In combination with the trust quality from social accounts, review feeds are an impacting way to overwhelm the customer with the (hopefully positive) variety and origin of reviews.
This form of review isn’t available for every product or service. If it’s a possibility for yours, by all means, consider adding it to your website or landing page.
4. Add the Identity of Reviewers
The identity of the reviewer is a source of trustworthiness. You can probably identify with the way stock photos and generic names provide either no trust or distrust to a site.
The best way to overcome the blight of anonymous reviewers is to add pictures, full names, and links. Either that, or use a trust source such as Amazon or social media to cite reviews.
Sharefaith, a website provider for churches, does this. Although they use the surname initial, they do provide physical location and a link to the website along with a website screenshot:
Amazon has built up an entire development infrastructure to support and validate the identity of reviews and reviewers.
Customers can get a snapshot of the overall rating of the products:
If they choose, sellers can also dive into the individual reviews, rate the reviews, research the reviewers, and discuss the reviews.
For example, this reviewer has a name, a “real name,” a review page, and a rating.
On a particular review, I can state whether I thought it was helpful or not, comment on it, report abuse, or even create a permalink to the review.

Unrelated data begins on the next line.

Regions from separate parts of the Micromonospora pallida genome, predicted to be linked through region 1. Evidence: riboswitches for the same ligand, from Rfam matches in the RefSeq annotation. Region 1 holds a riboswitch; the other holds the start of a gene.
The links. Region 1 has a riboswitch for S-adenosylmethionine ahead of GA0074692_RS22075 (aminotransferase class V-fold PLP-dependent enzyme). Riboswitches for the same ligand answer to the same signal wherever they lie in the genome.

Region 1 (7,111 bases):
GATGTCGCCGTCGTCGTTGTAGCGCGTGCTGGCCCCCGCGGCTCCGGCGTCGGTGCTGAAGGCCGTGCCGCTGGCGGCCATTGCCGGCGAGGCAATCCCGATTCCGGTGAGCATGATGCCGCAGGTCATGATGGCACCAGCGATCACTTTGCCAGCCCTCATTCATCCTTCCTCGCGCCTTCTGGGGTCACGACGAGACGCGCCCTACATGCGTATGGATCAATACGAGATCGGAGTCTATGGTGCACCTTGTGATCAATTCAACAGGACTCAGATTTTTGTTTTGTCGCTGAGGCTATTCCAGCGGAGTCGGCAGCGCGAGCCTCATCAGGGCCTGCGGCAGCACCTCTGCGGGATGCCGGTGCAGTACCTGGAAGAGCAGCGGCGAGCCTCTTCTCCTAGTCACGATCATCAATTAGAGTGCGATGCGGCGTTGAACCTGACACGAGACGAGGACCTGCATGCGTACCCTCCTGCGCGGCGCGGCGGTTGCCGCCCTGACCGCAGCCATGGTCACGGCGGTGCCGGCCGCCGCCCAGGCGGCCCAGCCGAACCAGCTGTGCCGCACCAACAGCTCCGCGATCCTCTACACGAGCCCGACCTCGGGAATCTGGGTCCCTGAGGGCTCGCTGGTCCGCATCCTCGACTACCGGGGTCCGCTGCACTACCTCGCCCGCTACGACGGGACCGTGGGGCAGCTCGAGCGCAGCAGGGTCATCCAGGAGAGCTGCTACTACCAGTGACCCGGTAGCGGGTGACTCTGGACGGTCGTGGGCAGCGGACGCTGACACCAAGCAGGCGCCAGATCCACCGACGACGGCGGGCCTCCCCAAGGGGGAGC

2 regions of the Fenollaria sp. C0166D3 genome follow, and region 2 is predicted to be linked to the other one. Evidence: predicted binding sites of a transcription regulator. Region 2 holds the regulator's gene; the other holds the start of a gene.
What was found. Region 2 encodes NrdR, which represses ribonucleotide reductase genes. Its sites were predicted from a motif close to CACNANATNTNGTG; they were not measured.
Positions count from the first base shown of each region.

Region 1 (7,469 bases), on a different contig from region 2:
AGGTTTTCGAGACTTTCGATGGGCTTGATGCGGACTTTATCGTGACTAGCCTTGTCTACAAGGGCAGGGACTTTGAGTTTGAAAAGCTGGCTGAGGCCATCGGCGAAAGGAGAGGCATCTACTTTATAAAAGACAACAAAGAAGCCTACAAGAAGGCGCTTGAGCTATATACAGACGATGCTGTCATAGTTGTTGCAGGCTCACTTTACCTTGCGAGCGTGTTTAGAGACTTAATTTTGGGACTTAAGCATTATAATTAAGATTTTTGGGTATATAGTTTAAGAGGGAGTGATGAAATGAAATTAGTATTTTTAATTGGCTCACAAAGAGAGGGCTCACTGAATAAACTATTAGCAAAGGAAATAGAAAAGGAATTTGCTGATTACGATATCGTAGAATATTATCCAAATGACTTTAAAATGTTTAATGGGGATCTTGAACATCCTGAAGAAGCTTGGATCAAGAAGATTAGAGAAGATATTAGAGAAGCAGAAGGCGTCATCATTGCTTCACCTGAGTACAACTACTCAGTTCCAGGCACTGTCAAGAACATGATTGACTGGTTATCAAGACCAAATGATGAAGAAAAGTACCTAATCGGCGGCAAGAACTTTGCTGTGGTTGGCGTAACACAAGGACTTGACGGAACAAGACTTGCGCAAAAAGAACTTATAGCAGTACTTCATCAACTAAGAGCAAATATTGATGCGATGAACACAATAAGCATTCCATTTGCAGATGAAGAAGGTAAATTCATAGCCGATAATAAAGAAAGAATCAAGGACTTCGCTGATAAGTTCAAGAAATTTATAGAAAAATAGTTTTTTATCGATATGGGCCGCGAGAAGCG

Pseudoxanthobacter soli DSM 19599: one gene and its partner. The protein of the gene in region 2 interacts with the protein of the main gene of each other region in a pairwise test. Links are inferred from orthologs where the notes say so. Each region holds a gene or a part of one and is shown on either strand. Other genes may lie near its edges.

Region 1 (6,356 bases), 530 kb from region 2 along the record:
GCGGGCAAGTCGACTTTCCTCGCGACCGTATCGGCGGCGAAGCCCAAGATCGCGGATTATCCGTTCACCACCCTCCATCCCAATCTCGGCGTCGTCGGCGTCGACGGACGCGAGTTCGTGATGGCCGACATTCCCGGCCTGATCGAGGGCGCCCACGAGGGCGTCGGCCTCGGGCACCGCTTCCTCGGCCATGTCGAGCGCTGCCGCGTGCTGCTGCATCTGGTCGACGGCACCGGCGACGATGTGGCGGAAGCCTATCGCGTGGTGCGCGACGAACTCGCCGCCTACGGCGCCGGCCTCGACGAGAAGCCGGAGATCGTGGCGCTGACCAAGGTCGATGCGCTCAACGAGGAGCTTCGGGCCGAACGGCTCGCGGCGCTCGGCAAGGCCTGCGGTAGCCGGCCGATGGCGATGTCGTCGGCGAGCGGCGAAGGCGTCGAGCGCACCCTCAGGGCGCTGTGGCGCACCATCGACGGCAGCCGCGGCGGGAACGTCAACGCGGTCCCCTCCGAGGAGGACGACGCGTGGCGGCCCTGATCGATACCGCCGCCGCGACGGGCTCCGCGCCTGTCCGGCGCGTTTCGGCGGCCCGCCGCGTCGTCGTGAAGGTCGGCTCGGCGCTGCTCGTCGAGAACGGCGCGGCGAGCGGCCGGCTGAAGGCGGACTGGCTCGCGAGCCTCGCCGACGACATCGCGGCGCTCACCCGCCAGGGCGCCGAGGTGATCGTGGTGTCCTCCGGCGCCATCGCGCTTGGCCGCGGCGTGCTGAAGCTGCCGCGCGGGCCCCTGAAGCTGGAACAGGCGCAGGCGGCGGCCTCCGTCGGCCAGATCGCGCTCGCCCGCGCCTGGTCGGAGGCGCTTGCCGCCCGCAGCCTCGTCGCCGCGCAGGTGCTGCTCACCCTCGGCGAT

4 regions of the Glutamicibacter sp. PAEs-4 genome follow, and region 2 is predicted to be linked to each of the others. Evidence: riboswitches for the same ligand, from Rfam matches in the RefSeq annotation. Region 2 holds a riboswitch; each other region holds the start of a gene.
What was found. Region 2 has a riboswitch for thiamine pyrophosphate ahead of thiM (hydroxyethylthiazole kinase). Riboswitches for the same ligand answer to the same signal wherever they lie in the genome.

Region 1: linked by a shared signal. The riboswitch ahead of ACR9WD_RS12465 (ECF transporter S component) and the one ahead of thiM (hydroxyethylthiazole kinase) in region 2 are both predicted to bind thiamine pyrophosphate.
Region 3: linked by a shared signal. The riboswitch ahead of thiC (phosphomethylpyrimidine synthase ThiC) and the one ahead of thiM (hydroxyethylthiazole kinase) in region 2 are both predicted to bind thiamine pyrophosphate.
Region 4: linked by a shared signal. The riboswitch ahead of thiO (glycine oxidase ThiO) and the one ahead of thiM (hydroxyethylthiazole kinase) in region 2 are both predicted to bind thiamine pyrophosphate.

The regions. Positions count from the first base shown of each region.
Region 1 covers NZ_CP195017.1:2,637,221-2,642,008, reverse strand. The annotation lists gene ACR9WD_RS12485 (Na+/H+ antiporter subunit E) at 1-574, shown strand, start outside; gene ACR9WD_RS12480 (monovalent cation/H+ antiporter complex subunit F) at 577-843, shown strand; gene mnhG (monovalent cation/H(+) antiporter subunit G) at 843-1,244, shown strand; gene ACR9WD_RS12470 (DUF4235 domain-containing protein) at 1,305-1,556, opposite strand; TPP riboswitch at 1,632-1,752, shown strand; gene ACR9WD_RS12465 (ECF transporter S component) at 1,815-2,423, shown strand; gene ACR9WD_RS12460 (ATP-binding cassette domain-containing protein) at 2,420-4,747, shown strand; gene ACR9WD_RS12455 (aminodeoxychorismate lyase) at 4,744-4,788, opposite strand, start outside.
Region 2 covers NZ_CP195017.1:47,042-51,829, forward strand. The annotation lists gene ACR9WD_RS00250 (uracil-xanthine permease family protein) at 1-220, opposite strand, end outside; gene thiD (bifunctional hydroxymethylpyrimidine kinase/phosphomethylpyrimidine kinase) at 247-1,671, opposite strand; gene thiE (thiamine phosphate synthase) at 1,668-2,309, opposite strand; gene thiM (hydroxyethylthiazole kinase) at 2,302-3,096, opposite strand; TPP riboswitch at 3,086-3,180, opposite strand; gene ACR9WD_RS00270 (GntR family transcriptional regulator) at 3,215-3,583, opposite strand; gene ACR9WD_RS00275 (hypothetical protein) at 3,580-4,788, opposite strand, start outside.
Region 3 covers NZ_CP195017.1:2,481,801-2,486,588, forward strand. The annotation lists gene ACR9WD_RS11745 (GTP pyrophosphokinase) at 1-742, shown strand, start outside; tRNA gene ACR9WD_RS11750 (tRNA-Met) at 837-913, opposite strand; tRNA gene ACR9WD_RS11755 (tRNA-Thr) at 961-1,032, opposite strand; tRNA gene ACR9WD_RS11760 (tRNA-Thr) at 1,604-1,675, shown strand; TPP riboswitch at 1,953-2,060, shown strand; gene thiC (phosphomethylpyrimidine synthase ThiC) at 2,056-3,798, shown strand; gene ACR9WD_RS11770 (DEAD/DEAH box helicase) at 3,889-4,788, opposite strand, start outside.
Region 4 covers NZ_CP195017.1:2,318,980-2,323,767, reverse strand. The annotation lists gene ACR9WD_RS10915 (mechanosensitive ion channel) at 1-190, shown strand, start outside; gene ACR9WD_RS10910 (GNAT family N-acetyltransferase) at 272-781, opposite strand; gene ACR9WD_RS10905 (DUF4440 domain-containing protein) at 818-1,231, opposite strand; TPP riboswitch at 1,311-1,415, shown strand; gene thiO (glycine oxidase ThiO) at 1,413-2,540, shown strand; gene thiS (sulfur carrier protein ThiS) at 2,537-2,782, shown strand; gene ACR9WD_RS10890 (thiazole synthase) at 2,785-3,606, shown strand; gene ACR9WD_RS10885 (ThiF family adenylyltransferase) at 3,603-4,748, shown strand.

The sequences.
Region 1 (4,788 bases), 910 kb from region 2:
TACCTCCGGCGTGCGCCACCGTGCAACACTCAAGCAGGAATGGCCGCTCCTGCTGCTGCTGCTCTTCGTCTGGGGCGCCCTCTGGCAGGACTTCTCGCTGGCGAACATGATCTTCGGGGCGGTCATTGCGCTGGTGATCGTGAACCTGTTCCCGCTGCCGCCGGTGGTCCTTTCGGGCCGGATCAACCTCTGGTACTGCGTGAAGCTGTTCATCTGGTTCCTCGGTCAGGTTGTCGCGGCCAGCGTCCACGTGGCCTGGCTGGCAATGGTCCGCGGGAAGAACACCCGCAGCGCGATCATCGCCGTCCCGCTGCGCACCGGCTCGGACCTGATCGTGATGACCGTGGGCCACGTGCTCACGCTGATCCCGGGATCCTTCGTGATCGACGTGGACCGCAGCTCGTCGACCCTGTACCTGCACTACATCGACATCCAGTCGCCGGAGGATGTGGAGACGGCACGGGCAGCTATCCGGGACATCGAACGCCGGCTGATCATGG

While your own site’s reviews may lack the robust features of Amazon, it’s nonetheless important to validate the legitimacy of reviews and the identity of reviewers.
If you have small network or niche product, don’t despair. Econsultancy’s study concluded that when it comes to reviews, “smaller communities have a greater influence on a topic than larger ones (54%).” This is probably due to the fact that smaller communities are more familiar with one another’s names and identities and thus place a greater degree of trust in the network due to its close-knit composition.
If you are selecting the reviews to use, make sure you use one that has the greatest degree of validity. In a study of “users,” researchers at Temple University came up with the following trust flow diagram.
5. Include Seller Ratings
Seller ratings are a rich snippet markup that you can include in your product page. When your ad appears in the SERP, Google will display a star rating. PPCwithoutPity claims that this will “double your conversions.”
This is what it looks like.
Check out Google’s in-depth discussion of how seller reviews work, and how you can add them to your adwords entries for that extra trusty support.
The #2 Trust Signal – Contact and Communication
Companies without an established identity lack trust. It’s just that simple.
Despite the predominance of online purchasing, people still crave the trust that comes from a physical location, a phone number, and an email address.
An article in Business2Community put it like this:
Trust seals are essential trust signals for the survival of ecommerce sites. People tend to be extra cautious when conducting transactions online with all the reports of identity theft that continues to besiege consumers. Ecommerce sites need to show consumers that they are legitimate companies.
In the wake of data loss, cyber spies, Target’s breach, and Google’s tightening of security, consumers are wary and skeptical. You’ve got to do all you can as a retailer to earn and keep their trust.
One of the most basic ways to do this is to tell them who you are, where you live, and how they can get a hold of you.
This information is usually placed directly in the websites template, often in a footer. You should also have a contact page that is easily accessible from anywhere on the site.
Here’s what the contact page on E-consultancy looks like:
Each location has full physical address, phone number, map, and even discusses transportation options.
This website uses a physical address and phone number:
Here is what the trust signals look like on another website’s footer (GetCandid.com):